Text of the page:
The Police Exam - How To Get Hired Faster
Sergeant George Godoy
When you made your decision to become a police officer, you made a decision to change your life. And when you turned in your application, you took your first step in a grueling process towards achieving your goal.
Next in the gauntlet: the police written exam.
The first hurtle. The first cold sweat in a long line of cold sweats. Now’s the time to untie the knot in your stomach and retighten your guts to prepare for the first punch of reality: you’re actually on your way to becoming a police officer.
Whether you hate tests or you ace tests to draw a bead on living your life behind a badge, you need to turn your mind into a diamond-dust whet stone and hone your wits razor-sharp. Your goal in the police written test, your first step towards your badge, is simple and single-minded: get the highest scores possible on the police exam for the highest ranking possible on the eligibility list. You don’t just want to get on the list, you want to be in the top five — better yet, you want to be the first name on the list.
How can you do this?
Like I said, simply and single-mindedly. Prepare yourself by informing yourself. Arm yourself with hard facts about the police exam, which are yours for the asking from the recruiter, the department’s HR section, or the department website. Identify your weakest areas on the test and reinforce your abilities in that area. Review spelling rules. Pick up, “The Elements of Style” by Strunk & White, and a high school level math book while you’re at it. Then find a quiet spot with no distractions — like the library, and study.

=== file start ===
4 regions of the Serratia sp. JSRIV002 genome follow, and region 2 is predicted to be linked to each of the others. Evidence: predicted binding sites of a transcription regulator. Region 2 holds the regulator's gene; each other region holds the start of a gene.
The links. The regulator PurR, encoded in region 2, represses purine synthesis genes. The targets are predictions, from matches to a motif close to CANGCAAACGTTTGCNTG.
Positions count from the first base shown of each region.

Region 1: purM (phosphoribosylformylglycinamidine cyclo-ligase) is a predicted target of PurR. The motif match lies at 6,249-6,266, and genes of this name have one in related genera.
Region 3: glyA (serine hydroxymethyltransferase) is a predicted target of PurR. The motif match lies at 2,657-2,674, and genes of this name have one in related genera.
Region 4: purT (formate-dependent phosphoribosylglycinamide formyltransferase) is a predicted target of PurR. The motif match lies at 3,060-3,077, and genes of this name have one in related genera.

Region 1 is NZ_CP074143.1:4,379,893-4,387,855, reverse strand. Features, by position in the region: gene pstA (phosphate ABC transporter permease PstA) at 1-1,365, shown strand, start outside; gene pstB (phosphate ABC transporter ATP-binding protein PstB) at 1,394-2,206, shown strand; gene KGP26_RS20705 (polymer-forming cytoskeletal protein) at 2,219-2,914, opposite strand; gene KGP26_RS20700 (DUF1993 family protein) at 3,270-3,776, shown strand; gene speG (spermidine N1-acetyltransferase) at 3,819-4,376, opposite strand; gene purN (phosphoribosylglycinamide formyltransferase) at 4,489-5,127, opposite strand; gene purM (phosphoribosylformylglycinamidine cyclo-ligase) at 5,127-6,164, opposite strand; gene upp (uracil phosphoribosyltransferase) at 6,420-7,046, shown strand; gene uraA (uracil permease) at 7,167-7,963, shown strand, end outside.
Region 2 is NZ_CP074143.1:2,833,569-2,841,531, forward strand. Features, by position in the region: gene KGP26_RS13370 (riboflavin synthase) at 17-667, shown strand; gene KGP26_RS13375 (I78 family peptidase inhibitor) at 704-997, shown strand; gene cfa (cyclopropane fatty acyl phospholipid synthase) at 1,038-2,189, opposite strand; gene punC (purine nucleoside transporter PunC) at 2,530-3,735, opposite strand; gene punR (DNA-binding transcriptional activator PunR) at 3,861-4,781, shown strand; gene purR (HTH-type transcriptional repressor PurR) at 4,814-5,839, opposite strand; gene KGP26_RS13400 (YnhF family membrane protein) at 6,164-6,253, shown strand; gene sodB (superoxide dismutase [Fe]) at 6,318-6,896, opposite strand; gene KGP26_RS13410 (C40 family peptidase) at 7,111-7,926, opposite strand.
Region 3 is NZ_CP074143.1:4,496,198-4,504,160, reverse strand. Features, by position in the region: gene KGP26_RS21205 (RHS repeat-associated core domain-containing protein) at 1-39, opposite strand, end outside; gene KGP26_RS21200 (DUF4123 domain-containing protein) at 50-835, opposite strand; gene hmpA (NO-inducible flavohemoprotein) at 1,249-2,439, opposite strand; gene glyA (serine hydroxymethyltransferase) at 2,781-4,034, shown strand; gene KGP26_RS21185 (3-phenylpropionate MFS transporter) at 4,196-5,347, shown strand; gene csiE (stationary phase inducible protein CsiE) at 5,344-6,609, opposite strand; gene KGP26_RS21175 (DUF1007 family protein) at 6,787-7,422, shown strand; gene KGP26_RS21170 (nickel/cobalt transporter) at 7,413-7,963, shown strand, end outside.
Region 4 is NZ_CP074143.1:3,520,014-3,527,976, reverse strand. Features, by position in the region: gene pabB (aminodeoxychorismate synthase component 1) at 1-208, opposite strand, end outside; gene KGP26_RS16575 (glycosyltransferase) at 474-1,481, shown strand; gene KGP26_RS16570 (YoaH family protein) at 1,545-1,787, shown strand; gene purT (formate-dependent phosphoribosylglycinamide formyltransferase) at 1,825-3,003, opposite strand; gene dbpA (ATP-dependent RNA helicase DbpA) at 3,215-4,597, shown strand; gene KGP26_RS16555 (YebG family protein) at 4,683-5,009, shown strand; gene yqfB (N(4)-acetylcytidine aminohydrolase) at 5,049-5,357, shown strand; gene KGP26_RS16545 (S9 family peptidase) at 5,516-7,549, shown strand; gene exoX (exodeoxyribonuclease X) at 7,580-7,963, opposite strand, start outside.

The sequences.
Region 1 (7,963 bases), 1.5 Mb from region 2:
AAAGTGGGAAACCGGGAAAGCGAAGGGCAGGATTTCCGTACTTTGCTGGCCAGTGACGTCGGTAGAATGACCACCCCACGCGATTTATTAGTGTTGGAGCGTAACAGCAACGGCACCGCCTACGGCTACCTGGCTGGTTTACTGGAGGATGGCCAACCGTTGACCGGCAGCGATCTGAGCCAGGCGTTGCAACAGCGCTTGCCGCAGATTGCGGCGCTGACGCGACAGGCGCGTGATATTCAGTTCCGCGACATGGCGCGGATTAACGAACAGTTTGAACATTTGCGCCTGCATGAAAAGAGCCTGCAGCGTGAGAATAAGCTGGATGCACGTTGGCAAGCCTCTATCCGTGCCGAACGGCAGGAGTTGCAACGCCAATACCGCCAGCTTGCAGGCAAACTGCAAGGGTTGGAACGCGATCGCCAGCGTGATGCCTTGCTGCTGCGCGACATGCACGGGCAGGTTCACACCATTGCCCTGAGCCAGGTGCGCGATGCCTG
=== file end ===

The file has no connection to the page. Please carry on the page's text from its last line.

If you don’t read regularly start doing so now. Get a newspaper and read it, then read it out loud, then read it to someone else — then discuss what you’ve read and practice being a comprehensive reader. Have someone quiz you on articles, ads that were on the same page, the page number the article was on, what other articles are on the same page and anything else they can think of to test your memory and understanding.
Teach yourself to be ferociously observant, yet careful with your assumptions. Practice observing people, vehicles and places – memorize descriptions, then check what you think you saw for accuracy.
If you haven’t gone on a ride along yet, schedule one today! And when you slide inside that patrol car forget every daydream or pre-conceived idea you ever had about police officers and police work. Wipe your mind clean and focus on every action that officer makes. Your prime objective is to learn about the ‘why’ that is the basis for an officers actions, reactions, and decisions. What observations are important to their work? Ask questions, take notes – throw yourself into the experience wholeheartedly and you’ll walk away with a little piece of a badge attached.
The written test evaluates you on several areas of common knowledge — that’s what the math, spelling and vocabulary books were for but there are other areas that test your range and use of common sense knowledge. These areas blend judgment skills, memory and observation skills and the simple ability to know left from right into complex questions that evaluate how you react and why.
And you want to react for the same ‘why’ as any police officer — right?
Take a look at the practice questions on the next page for a taste of the test to come.